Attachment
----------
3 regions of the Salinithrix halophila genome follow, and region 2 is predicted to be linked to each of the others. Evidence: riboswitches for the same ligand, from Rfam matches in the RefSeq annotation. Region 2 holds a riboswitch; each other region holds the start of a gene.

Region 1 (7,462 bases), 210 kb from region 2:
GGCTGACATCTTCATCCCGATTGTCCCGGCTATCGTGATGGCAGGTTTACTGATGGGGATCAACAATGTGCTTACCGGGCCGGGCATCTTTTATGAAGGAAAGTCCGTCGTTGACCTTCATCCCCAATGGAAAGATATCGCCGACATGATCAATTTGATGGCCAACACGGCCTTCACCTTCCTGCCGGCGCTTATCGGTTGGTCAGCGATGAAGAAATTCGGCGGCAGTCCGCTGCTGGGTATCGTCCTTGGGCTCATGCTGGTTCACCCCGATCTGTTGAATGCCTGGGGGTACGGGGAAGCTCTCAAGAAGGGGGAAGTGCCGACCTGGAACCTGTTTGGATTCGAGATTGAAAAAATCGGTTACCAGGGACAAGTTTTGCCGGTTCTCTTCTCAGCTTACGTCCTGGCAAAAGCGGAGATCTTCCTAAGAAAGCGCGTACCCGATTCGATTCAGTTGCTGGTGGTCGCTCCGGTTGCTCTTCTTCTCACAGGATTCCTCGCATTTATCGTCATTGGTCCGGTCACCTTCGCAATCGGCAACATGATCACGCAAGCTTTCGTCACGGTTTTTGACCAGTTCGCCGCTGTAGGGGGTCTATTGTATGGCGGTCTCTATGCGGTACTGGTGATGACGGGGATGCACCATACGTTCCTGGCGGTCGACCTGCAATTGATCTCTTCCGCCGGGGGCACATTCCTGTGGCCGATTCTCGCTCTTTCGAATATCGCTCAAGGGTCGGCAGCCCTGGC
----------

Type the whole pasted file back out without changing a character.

3 regions of the Salinithrix halophila genome follow, and region 2 is predicted to be linked to each of the others. Evidence: riboswitches for the same ligand, from Rfam matches in the RefSeq annotation. Region 2 holds a riboswitch; each other region holds the start of a gene.

Region 1 (7,462 bases), 210 kb from region 2:
GGCTGACATCTTCATCCCGATTGTCCCGGCTATCGTGATGGCAGGTTTACTGATGGGGATCAACAATGTGCTTACCGGGCCGGGCATCTTTTATGAAGGAAAGTCCGTCGTTGACCTTCATCCCCAATGGAAAGATATCGCCGACATGATCAATTTGATGGCCAACACGGCCTTCACCTTCCTGCCGGCGCTTATCGGTTGGTCAGCGATGAAGAAATTCGGCGGCAGTCCGCTGCTGGGTATCGTCCTTGGGCTCATGCTGGTTCACCCCGATCTGTTGAATGCCTGGGGGTACGGGGAAGCTCTCAAGAAGGGGGAAGTGCCGACCTGGAACCTGTTTGGATTCGAGATTGAAAAAATCGGTTACCAGGGACAAGTTTTGCCGGTTCTCTTCTCAGCTTACGTCCTGGCAAAAGCGGAGATCTTCCTAAGAAAGCGCGTACCCGATTCGATTCAGTTGCTGGTGGTCGCTCCGGTTGCTCTTCTTCTCACAGGATTCCTCGCATTTATCGTCATTGGTCCGGTCACCTTCGCAATCGGCAACATGATCACGCAAGCTTTCGTCACGGTTTTTGACCAGTTCGCCGCTGTAGGGGGTCTATTGTATGGCGGTCTCTATGCGGTACTGGTGATGACGGGGATGCACCATACGTTCCTGGCGGTCGACCTGCAATTGATCTCTTCCGCCGGGGGCACATTCCTGTGGCCGATTCTCGCTCTTTCGAATATCGCTCAAGGGTCGGCAGCCCTGGC